Hoffman v. Capital Cities/ABC, Inc., 255 F.3d 1180, 118687 (9th Cir. 2001) (holding that if the alleged appropriation is for a noncommercial use, the celebrity plaintiff, as a public figure, must prove actual malice by clear and convincing evidence); see also Carson v. Heres Johnny Portable Toilets, Inc., 227 F.3d 831, 837 (6th Cir. 1983) ([A] celebritys legal right of publicity is invaded whenever his identity is intentionally appropriated for commercial purposes.); Melville Nimmer, The Right of Publicity, 19 LAW & CONTEMP. PROBS. 203, 205 (1954). (It is generally the person who has achieved the somewhat ephemeral status of celebrity who must cope with the unauthorized use by others of his name and portrait, since the fact of his fame makes such use commercially attractive to others.). Nimmer states that [s]ome courts find this waiver to be absolute so that even aspects of the celebritys private life which he has never made public no longer command the protection of the law of privacy. Id. at 204 (citing Peay v. Curtis Publg Co., 78 F. Supp. 305, 309 (D.D.C. 1948)).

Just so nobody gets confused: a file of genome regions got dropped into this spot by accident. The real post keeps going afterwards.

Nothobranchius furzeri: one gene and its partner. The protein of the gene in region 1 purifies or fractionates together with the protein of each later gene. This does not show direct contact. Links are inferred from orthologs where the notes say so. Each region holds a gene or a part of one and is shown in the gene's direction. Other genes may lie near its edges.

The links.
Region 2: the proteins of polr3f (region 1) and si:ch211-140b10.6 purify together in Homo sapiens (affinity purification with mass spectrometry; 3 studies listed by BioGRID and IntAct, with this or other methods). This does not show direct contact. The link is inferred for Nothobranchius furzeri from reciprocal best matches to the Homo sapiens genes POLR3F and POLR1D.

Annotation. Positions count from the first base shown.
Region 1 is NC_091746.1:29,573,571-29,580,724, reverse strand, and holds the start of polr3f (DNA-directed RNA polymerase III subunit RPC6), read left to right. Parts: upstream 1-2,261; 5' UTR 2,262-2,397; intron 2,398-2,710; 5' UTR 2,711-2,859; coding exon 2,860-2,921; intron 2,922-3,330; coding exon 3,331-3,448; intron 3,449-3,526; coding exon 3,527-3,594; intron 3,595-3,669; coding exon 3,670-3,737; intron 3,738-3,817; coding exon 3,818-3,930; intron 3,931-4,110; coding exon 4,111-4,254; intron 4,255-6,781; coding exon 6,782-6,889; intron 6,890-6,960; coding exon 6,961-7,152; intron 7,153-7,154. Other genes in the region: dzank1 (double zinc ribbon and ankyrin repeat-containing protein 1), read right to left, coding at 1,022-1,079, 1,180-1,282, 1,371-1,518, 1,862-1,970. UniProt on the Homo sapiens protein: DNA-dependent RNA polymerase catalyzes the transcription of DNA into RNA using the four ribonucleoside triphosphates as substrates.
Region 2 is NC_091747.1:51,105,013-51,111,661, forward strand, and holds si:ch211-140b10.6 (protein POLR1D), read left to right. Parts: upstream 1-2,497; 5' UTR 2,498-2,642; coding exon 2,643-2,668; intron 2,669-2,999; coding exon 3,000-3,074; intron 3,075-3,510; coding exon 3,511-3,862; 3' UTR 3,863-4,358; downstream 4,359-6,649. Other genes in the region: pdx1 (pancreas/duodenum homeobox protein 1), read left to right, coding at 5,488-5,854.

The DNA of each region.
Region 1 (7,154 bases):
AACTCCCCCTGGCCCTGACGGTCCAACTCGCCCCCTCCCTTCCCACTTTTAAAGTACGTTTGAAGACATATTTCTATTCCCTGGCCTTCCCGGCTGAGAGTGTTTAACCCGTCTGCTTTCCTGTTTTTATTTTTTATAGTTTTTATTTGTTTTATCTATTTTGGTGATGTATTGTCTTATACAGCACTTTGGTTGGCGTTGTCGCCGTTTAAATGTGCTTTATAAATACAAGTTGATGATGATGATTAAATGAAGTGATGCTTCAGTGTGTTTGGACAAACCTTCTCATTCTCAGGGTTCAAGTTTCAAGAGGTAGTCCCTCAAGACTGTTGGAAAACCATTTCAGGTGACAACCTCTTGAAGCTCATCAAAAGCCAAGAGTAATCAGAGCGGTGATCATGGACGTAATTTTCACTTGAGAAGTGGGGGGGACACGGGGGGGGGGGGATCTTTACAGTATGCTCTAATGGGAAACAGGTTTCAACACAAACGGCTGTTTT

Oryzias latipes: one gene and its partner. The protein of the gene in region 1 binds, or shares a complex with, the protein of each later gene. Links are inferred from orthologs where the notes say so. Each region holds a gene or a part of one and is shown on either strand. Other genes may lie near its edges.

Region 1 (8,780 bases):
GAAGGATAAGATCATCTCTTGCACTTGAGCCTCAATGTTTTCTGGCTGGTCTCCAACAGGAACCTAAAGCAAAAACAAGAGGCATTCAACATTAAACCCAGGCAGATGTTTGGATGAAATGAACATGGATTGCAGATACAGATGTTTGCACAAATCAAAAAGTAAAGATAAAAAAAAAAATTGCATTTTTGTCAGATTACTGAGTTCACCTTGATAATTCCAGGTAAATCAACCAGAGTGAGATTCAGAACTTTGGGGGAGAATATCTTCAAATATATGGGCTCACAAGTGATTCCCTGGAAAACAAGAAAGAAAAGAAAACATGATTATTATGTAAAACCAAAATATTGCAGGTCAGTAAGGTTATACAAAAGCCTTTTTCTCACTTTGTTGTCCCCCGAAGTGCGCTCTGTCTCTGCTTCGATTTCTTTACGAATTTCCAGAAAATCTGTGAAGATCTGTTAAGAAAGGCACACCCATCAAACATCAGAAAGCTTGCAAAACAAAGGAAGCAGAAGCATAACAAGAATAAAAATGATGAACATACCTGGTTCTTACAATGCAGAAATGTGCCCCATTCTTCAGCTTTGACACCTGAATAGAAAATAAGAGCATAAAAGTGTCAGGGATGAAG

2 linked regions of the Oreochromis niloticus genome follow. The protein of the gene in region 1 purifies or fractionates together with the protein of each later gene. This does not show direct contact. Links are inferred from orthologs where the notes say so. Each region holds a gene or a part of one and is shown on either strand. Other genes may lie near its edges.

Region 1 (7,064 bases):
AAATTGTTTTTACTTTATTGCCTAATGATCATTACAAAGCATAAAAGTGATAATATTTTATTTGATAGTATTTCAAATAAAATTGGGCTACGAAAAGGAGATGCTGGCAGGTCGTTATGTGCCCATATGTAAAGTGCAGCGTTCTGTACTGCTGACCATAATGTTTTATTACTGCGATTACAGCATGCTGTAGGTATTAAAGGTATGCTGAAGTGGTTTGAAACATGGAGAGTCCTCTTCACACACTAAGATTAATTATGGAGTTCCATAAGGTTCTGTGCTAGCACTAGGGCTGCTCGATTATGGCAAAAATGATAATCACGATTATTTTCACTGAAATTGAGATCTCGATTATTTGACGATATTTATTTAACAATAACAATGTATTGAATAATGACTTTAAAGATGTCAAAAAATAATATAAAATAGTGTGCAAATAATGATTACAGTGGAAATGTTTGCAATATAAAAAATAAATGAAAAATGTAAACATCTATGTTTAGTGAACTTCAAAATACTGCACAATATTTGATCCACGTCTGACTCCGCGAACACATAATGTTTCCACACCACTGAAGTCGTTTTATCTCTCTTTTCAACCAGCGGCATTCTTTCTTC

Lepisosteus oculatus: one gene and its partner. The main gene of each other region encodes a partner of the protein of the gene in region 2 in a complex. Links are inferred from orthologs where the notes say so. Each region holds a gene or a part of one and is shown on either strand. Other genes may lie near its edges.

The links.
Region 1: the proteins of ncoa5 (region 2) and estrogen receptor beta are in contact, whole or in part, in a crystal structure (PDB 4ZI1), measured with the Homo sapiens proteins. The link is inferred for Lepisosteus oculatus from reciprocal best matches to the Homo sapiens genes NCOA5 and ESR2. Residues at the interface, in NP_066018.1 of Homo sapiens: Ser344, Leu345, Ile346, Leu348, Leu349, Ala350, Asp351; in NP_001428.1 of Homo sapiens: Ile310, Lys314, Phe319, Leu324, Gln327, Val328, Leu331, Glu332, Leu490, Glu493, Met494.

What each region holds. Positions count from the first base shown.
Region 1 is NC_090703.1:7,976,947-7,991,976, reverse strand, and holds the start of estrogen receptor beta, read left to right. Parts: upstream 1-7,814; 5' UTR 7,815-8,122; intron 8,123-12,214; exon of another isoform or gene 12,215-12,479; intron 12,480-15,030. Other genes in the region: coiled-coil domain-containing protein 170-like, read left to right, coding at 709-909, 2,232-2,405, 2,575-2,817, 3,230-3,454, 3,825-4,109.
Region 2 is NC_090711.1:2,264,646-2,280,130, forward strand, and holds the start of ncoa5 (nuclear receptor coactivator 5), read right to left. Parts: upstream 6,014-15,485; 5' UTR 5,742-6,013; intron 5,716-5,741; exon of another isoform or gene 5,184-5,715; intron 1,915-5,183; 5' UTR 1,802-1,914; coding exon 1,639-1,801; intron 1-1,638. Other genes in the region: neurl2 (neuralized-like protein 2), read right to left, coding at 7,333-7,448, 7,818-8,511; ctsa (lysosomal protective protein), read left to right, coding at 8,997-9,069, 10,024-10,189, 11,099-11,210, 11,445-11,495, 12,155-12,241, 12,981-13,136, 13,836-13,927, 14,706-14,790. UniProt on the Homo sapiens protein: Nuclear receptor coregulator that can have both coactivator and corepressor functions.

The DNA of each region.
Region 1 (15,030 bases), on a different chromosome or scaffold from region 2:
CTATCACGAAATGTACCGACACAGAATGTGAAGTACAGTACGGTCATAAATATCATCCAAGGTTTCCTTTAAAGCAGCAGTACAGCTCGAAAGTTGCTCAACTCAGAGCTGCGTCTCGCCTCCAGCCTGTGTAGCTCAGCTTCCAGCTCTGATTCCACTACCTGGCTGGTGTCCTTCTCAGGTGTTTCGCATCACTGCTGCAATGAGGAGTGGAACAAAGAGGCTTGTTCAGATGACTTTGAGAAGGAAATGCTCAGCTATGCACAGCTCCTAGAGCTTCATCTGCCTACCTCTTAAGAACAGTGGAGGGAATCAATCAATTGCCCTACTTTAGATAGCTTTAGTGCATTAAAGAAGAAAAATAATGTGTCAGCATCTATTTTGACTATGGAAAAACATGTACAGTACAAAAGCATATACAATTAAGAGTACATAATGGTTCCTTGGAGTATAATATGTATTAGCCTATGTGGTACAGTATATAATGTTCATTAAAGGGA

76

Winterland Concessions Co. v. Sileo, 528 F. Supp. 1201, 1203, 1214 (N.D. Ill. 1981). There, Winterland Concessions Company (Winterland) had exclusive licenses from bands such as the Rolling Stones and the Grateful Dead to manufacture t-shirts with the bands names and images. Id. at 1203. The defendants manufactured similar t-shirts, without authorization from the licensors or licensee. Id. The complaint alleged that defendants [m]isappropriat[ed] [the] [r]ight of [p]ublicity of the musicians, and the plaintiffs requested a preliminary injunction against the manufacturing of bootlegged t-shirts. Id. The district court granted the injunction, extending the right of publicity to musical groups and their licensees. Id. at 1214; see also Bi-Rite Enters. v. Button Master, 555 F. Supp. 1188, 1194 ([T]he . . . right of publicity[] . . . prevents unjust enrichment by providing a remedy against exploitation of the goodwill and reputation that a person develops in his name . . . .). In Bi-Rite Enterprises, the plaintiffs, a group of musicians, including Pat Benatar and Neil Young, and their merchandising licensee, sued the defendant for appropriating their respective right of publicity for advertising purposes. Id. at 119899.

18